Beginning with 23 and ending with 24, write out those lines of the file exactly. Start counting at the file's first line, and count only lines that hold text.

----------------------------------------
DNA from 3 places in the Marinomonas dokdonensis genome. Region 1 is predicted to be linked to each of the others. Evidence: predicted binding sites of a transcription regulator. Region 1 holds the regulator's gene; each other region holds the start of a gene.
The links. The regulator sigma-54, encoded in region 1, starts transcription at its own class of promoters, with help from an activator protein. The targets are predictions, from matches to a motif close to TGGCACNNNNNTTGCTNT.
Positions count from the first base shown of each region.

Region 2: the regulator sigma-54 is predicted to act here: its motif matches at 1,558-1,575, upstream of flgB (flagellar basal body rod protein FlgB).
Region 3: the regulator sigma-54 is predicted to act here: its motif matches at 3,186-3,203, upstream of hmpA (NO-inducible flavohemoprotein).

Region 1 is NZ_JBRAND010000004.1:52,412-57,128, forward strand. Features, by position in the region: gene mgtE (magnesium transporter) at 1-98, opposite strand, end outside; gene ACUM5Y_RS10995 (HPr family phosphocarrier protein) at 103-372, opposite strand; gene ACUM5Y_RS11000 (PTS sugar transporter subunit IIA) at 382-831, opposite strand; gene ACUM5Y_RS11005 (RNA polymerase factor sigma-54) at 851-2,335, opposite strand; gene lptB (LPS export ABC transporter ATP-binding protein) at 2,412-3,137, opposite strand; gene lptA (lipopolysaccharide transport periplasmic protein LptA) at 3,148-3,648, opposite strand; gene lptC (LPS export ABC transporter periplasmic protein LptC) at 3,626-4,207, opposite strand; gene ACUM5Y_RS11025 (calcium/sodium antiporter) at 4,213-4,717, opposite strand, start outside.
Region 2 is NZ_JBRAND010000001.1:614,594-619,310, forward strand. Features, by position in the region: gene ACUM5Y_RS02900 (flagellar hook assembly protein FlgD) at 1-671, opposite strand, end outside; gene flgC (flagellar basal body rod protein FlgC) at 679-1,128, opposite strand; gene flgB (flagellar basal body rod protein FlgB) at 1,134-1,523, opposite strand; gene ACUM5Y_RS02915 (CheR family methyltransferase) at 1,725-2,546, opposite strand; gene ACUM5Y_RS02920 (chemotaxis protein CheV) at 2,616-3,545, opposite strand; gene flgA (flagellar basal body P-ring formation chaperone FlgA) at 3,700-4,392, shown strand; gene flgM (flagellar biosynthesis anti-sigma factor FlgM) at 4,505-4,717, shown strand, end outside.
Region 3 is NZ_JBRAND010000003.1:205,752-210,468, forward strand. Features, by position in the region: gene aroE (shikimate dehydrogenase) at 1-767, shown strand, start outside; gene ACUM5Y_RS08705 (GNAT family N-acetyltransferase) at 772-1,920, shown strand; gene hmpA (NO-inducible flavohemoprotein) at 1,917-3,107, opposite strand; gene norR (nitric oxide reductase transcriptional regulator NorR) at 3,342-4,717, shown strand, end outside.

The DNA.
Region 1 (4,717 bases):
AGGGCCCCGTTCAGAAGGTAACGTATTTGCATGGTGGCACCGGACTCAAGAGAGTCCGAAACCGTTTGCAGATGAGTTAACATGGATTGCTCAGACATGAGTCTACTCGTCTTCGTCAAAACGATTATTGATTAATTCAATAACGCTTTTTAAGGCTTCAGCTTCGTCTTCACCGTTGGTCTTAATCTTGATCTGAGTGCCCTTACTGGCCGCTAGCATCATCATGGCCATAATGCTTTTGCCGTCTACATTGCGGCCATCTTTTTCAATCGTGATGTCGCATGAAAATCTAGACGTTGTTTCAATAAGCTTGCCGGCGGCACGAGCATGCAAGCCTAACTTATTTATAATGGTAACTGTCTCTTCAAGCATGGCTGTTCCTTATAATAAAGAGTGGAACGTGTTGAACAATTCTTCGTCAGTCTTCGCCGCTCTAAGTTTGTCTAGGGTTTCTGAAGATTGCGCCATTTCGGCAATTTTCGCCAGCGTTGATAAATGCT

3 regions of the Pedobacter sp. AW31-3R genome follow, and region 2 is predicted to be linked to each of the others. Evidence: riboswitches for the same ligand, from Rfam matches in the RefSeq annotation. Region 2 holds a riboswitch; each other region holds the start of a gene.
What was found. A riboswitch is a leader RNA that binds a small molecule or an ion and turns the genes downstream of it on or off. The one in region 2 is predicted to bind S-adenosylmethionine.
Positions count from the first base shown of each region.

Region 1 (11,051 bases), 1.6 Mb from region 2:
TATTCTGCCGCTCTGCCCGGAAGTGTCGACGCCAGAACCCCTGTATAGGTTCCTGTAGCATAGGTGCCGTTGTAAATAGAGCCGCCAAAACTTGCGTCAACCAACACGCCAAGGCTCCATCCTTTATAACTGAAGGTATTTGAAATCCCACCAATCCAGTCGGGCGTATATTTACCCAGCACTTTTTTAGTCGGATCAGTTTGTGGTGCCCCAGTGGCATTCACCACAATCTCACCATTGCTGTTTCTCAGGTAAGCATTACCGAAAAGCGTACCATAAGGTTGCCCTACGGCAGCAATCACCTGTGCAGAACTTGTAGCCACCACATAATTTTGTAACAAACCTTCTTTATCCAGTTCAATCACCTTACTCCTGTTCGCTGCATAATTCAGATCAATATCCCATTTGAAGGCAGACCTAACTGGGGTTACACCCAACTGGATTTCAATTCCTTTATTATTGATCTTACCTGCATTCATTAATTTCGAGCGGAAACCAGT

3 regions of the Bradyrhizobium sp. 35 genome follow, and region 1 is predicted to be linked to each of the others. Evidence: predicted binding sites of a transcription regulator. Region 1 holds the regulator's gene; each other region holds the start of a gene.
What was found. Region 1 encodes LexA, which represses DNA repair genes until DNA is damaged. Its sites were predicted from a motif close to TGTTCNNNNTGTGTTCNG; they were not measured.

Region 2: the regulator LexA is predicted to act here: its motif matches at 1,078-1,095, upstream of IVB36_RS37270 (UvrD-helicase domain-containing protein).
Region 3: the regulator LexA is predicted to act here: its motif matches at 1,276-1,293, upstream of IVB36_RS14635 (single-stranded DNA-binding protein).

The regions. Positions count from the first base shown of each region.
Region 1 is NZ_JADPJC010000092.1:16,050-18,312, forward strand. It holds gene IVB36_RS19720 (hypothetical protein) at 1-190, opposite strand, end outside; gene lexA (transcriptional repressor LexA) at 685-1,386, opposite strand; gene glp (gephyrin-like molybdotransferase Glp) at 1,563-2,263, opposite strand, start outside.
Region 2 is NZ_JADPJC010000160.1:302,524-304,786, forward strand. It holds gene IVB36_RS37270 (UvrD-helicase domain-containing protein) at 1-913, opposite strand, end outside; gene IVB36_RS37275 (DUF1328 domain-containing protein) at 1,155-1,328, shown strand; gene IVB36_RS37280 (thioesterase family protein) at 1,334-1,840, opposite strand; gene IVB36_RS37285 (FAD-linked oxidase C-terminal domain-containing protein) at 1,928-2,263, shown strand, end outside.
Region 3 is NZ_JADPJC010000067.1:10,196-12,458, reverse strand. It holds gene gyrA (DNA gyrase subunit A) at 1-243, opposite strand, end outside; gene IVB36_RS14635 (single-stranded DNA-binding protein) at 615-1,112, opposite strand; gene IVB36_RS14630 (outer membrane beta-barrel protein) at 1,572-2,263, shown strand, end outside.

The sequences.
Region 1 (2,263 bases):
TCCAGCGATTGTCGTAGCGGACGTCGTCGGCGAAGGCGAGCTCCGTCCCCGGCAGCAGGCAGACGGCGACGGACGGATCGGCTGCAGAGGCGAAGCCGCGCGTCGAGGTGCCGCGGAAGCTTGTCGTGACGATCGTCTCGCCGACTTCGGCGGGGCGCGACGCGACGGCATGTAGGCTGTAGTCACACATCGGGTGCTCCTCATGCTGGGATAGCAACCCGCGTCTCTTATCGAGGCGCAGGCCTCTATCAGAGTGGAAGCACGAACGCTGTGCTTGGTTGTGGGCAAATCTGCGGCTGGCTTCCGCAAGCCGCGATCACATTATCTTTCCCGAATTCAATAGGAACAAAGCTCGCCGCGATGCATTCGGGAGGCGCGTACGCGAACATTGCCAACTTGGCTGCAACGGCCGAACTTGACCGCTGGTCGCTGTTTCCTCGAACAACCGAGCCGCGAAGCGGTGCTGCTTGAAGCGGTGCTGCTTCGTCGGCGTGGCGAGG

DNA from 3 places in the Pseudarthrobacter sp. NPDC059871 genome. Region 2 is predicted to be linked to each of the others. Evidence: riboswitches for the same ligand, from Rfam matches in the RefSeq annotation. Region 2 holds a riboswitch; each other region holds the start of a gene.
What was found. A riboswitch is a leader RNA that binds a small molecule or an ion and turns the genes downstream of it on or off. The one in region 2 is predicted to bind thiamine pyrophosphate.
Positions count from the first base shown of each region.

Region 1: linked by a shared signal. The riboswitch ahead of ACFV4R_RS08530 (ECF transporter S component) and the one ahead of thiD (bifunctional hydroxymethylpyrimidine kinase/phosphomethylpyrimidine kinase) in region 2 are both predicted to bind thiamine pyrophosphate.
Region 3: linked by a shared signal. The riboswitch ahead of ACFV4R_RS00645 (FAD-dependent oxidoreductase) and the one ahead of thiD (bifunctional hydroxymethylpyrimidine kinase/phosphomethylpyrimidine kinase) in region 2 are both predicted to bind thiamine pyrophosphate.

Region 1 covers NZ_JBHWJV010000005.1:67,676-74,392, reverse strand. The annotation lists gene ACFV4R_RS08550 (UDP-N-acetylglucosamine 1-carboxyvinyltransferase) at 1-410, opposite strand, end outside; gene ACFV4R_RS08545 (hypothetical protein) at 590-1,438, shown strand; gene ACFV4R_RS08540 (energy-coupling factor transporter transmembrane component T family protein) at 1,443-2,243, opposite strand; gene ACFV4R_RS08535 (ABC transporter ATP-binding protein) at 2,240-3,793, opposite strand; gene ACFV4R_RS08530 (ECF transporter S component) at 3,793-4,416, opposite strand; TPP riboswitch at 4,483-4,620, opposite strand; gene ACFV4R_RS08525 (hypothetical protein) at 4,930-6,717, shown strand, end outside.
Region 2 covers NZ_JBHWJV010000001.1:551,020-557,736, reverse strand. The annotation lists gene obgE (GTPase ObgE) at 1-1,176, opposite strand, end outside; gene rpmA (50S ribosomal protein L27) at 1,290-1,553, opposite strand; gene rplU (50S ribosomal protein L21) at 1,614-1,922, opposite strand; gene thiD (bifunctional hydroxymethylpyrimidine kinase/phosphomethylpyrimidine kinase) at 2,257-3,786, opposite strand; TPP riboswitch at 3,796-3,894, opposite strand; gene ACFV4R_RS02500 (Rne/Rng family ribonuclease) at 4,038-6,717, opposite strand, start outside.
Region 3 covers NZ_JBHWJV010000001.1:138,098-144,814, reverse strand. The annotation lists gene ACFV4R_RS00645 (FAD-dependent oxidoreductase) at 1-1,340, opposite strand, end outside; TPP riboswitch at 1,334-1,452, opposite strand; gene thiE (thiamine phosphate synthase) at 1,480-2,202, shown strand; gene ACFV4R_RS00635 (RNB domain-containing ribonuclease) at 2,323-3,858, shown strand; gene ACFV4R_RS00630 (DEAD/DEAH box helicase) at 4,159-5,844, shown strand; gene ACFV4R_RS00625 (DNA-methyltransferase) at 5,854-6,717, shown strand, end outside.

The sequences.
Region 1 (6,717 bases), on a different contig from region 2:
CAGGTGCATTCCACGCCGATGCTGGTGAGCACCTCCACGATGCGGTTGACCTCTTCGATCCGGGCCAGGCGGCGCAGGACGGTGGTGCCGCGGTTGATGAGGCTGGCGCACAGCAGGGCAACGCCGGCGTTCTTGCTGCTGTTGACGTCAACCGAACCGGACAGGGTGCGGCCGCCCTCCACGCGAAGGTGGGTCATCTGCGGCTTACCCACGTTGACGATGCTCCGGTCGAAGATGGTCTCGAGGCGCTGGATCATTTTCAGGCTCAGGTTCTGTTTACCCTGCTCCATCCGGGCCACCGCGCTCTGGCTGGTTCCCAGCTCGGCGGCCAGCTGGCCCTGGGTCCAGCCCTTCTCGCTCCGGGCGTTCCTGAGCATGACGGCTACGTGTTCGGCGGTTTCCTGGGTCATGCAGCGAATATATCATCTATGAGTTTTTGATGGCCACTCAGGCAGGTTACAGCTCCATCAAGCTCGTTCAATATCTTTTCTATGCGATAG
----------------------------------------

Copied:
Region 2 is NZ_JADPJC010000160.1:302,524-304,786, forward strand. It holds gene IVB36_RS37270 (UvrD-helicase domain-containing protein) at 1-913, opposite strand, end outside; gene IVB36_RS37275 (DUF1328 domain-containing protein) at 1,155-1,328, shown strand; gene IVB36_RS37280 (thioesterase family protein) at 1,334-1,840, opposite strand; gene IVB36_RS37285 (FAD-linked oxidase C-terminal domain-containing protein) at 1,928-2,263, shown strand, end outside.
Region 3 is NZ_JADPJC010000067.1:10,196-12,458, reverse strand. It holds gene gyrA (DNA gyrase subunit A) at 1-243, opposite strand, end outside; gene IVB36_RS14635 (single-stranded DNA-binding protein) at 615-1,112, opposite strand; gene IVB36_RS14630 (outer membrane beta-barrel protein) at 1,572-2,263, shown strand, end outside.